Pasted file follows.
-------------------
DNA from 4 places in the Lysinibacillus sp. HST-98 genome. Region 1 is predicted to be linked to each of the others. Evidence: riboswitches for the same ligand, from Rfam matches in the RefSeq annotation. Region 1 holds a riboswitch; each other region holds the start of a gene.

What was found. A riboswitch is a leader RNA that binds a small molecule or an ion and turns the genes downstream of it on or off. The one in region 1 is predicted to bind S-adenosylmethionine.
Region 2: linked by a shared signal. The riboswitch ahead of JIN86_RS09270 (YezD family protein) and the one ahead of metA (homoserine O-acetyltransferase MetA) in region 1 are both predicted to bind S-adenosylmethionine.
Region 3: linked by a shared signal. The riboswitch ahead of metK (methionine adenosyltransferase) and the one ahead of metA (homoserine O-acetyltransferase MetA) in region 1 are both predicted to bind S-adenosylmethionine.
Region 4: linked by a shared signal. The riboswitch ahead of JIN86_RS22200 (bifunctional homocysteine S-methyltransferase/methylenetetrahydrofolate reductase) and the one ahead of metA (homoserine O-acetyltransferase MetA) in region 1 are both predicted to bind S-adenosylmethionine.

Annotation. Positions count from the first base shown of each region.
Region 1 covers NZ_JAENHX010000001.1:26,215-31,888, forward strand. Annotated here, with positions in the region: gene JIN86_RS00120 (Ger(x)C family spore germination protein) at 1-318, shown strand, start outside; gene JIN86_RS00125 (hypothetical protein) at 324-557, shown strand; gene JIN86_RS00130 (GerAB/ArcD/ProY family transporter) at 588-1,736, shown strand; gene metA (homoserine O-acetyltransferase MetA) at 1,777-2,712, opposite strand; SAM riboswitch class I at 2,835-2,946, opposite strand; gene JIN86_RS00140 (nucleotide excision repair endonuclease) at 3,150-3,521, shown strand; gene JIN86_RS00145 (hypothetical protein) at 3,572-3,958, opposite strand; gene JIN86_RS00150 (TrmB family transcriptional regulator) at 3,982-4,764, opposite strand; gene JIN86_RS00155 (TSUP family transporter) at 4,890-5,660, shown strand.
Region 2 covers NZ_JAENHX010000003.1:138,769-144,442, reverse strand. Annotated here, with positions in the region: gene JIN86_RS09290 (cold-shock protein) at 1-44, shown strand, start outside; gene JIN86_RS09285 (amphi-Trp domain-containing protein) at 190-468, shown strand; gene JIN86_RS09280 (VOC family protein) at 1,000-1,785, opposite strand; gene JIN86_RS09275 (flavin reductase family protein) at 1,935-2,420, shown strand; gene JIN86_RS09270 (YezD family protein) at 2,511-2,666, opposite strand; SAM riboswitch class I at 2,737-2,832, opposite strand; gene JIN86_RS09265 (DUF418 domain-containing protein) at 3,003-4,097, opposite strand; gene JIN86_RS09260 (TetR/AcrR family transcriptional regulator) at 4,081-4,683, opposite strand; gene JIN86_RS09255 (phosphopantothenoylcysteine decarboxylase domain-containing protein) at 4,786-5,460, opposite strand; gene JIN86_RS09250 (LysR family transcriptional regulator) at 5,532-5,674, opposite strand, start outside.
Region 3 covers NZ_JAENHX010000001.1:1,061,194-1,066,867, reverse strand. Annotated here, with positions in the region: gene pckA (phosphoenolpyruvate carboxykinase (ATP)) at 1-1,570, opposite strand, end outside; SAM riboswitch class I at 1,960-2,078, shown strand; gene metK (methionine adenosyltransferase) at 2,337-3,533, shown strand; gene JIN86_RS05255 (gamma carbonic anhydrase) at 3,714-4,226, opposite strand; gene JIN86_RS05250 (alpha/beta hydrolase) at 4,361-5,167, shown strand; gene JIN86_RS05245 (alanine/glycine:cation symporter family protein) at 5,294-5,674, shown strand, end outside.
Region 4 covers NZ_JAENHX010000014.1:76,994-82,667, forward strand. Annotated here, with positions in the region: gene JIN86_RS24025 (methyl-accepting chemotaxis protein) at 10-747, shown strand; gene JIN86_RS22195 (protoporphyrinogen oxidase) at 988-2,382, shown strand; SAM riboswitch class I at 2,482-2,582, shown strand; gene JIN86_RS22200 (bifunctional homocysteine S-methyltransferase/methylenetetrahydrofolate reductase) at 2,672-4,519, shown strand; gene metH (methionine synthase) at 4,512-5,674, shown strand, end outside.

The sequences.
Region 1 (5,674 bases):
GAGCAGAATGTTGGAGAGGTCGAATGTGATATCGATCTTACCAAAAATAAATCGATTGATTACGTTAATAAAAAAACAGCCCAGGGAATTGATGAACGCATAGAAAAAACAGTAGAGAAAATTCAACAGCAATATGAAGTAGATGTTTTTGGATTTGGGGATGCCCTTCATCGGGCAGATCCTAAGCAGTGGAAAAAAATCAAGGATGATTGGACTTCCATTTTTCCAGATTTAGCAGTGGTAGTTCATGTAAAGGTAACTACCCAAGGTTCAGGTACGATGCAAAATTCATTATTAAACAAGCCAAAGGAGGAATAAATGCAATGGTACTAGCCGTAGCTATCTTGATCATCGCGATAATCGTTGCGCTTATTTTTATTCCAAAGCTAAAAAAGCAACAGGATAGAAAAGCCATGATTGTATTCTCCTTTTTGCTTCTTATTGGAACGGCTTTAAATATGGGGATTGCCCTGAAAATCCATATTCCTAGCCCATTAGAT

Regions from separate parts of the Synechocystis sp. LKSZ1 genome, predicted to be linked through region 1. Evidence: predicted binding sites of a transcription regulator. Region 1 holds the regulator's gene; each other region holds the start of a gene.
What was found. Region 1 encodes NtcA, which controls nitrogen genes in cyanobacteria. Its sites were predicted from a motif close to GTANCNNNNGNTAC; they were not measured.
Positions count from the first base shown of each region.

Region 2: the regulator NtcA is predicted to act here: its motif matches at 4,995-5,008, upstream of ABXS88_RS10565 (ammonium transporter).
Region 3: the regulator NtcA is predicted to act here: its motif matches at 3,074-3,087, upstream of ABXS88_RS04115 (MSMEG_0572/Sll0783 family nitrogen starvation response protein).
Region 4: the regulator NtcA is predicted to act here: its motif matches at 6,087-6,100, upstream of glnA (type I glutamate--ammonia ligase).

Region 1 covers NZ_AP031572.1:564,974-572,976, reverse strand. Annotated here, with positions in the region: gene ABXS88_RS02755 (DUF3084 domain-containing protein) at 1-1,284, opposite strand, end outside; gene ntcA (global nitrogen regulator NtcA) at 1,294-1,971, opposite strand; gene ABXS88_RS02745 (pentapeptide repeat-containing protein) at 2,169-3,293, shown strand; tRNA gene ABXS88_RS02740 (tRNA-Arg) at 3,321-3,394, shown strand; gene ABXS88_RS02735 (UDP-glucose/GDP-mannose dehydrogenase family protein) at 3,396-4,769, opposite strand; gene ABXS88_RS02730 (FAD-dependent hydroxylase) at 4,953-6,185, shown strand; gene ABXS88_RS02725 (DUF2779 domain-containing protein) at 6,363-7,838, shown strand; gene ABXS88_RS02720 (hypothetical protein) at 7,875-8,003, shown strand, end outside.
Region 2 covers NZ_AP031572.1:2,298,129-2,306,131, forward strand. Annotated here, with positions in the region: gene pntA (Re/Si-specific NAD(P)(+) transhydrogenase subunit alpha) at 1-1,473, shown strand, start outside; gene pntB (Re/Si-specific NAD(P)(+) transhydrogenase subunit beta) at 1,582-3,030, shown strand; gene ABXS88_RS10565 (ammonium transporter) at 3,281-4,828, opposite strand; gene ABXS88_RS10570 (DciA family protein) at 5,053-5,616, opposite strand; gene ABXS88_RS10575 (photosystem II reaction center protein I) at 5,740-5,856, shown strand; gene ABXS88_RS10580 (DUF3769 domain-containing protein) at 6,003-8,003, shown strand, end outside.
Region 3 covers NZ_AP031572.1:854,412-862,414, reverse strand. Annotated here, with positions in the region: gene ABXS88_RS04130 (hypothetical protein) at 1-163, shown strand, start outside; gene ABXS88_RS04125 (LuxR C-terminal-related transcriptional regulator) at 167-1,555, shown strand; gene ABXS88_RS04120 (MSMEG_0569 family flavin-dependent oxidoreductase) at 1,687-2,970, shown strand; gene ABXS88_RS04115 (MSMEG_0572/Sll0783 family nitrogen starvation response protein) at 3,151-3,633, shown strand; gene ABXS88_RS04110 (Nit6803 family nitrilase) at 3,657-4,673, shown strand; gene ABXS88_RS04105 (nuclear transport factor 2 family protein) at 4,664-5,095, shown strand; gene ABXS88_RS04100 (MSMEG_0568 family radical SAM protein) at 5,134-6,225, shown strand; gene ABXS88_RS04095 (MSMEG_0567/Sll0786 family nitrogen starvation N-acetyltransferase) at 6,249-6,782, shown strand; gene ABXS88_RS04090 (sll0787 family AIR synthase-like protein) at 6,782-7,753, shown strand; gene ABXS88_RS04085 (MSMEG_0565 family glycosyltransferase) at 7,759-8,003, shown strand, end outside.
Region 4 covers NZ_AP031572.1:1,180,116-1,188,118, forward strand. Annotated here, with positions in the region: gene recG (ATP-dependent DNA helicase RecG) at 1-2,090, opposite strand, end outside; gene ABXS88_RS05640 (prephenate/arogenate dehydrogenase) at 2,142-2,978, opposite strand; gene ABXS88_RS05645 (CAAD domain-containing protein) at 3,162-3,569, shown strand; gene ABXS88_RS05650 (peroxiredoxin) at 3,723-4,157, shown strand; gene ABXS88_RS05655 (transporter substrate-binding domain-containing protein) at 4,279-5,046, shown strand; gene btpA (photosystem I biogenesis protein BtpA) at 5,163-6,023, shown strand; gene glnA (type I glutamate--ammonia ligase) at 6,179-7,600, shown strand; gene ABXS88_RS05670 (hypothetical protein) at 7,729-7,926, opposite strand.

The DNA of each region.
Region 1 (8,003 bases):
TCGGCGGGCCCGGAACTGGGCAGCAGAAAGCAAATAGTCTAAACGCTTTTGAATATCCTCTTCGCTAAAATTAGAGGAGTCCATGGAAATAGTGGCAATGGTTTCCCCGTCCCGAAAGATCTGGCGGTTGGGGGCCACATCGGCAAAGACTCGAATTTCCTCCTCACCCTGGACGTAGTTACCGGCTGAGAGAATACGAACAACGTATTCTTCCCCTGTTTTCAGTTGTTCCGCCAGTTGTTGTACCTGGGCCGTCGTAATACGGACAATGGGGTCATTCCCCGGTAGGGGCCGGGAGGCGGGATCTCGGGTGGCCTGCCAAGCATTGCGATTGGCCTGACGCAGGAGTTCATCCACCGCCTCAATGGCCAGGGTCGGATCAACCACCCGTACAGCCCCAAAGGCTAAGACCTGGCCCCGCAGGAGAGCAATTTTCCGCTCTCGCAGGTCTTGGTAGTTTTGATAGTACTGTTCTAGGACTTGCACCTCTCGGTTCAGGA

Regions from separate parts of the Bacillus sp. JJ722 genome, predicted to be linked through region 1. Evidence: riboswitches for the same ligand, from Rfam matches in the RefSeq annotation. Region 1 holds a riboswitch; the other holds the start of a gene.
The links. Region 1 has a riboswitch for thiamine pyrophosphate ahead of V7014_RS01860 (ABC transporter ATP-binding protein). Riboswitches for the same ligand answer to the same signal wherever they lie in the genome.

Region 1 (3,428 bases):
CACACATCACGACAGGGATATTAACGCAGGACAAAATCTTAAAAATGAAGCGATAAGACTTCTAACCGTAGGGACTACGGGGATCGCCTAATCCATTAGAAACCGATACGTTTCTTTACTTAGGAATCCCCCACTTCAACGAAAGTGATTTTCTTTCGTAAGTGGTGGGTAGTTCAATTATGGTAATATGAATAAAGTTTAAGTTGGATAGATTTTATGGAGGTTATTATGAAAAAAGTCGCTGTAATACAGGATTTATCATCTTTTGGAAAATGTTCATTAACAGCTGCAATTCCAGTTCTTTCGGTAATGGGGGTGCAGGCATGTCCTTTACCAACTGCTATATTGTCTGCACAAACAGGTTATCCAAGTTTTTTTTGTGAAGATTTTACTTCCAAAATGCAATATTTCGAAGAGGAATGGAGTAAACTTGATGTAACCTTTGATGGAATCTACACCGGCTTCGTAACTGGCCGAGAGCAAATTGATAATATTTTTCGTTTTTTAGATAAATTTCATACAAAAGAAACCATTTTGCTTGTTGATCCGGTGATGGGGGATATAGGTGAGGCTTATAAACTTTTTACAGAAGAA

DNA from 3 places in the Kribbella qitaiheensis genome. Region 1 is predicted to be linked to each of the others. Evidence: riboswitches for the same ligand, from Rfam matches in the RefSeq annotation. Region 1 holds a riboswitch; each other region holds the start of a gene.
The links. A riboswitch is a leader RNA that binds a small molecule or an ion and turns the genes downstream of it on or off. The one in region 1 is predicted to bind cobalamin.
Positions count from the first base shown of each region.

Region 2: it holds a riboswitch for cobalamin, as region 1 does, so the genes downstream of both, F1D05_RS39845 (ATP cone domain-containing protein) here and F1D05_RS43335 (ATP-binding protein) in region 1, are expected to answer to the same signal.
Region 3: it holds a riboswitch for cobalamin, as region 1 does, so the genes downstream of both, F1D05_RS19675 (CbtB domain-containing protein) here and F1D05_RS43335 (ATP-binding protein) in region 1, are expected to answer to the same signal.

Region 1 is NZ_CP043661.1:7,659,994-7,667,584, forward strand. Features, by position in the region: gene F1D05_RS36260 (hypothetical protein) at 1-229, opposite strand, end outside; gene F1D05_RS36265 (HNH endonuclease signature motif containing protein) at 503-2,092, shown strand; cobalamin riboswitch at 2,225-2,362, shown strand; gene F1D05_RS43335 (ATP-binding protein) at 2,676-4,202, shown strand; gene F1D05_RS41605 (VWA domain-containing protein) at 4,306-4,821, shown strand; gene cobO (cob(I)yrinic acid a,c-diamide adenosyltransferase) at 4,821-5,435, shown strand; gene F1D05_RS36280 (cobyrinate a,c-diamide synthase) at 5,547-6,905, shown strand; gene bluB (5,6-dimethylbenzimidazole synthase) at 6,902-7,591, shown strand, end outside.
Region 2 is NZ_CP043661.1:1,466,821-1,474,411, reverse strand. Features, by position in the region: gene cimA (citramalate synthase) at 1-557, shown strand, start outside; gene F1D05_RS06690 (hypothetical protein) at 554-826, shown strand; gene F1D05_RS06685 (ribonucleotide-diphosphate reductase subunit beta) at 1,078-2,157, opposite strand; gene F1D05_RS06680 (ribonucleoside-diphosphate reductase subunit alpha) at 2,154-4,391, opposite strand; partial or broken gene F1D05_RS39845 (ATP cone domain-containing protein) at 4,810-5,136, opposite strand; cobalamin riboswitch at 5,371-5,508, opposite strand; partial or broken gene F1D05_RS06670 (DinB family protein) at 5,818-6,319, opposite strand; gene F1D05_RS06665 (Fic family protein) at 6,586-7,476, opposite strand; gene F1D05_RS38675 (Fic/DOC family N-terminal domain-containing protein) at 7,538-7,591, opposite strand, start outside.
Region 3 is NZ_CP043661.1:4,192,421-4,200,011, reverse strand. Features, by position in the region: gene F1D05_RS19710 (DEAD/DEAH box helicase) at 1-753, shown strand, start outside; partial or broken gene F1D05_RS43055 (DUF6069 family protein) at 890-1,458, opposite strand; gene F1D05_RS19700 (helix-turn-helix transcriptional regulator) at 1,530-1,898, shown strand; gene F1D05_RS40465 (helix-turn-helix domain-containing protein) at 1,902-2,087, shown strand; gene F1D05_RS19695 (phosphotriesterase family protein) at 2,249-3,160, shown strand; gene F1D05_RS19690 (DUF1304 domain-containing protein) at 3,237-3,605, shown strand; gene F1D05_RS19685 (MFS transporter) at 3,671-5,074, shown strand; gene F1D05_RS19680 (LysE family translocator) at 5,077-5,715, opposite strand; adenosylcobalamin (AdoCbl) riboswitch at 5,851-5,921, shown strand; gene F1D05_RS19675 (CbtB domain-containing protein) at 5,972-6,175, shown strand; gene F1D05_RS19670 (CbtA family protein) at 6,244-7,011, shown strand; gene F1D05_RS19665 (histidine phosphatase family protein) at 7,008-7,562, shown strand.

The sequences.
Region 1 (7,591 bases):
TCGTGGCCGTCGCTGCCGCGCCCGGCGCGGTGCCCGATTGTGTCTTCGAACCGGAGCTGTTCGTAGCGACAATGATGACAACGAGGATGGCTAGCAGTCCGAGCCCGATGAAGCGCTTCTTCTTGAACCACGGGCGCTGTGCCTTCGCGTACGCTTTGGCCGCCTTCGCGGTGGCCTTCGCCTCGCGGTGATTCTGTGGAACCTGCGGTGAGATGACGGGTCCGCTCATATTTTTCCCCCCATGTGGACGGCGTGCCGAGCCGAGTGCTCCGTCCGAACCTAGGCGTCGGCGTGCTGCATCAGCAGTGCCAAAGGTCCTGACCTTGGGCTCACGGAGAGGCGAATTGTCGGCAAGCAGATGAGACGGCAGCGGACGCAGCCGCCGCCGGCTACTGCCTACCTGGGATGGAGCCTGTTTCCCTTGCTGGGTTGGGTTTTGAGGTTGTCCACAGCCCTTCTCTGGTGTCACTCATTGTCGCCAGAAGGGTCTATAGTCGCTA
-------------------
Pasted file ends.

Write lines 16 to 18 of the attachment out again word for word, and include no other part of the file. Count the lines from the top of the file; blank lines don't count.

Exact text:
Positions count from the first base shown of each region.

Region 2: the regulator NtcA is predicted to act here: its motif matches at 4,995-5,008, upstream of ABXS88_RS10565 (ammonium transporter).
Region 3: the regulator NtcA is predicted to act here: its motif matches at 3,074-3,087, upstream of ABXS88_RS04115 (MSMEG_0572/Sll0783 family nitrogen starvation response protein).